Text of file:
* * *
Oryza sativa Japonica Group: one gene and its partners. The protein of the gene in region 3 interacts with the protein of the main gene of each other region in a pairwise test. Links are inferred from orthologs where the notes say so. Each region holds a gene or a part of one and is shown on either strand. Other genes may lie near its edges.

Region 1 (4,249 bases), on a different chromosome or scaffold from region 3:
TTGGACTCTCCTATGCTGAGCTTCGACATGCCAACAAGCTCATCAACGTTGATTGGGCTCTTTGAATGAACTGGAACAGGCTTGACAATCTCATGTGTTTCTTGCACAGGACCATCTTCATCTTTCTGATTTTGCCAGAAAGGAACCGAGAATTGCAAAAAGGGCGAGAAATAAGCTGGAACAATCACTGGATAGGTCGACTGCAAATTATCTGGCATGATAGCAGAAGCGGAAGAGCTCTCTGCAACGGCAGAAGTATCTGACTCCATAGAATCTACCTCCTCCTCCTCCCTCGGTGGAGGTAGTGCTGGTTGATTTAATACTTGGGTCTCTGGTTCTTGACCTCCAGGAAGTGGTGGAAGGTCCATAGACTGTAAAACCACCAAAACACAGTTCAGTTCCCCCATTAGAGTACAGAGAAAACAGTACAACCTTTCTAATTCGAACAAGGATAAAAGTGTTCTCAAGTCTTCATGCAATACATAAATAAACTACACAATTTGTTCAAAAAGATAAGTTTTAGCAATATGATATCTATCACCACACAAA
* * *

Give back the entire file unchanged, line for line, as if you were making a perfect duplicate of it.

Oryza sativa Japonica Group: one gene and its partners. The protein of the gene in region 3 interacts with the protein of the main gene of each other region in a pairwise test. Links are inferred from orthologs where the notes say so. Each region holds a gene or a part of one and is shown on either strand. Other genes may lie near its edges.

Region 1 (4,249 bases), on a different chromosome or scaffold from region 3:
TTGGACTCTCCTATGCTGAGCTTCGACATGCCAACAAGCTCATCAACGTTGATTGGGCTCTTTGAATGAACTGGAACAGGCTTGACAATCTCATGTGTTTCTTGCACAGGACCATCTTCATCTTTCTGATTTTGCCAGAAAGGAACCGAGAATTGCAAAAAGGGCGAGAAATAAGCTGGAACAATCACTGGATAGGTCGACTGCAAATTATCTGGCATGATAGCAGAAGCGGAAGAGCTCTCTGCAACGGCAGAAGTATCTGACTCCATAGAATCTACCTCCTCCTCCTCCCTCGGTGGAGGTAGTGCTGGTTGATTTAATACTTGGGTCTCTGGTTCTTGACCTCCAGGAAGTGGTGGAAGGTCCATAGACTGTAAAACCACCAAAACACAGTTCAGTTCCCCCATTAGAGTACAGAGAAAACAGTACAACCTTTCTAATTCGAACAAGGATAAAAGTGTTCTCAAGTCTTCATGCAATACATAAATAAACTACACAATTTGTTCAAAAAGATAAGTTTTAGCAATATGATATCTATCACCACACAAA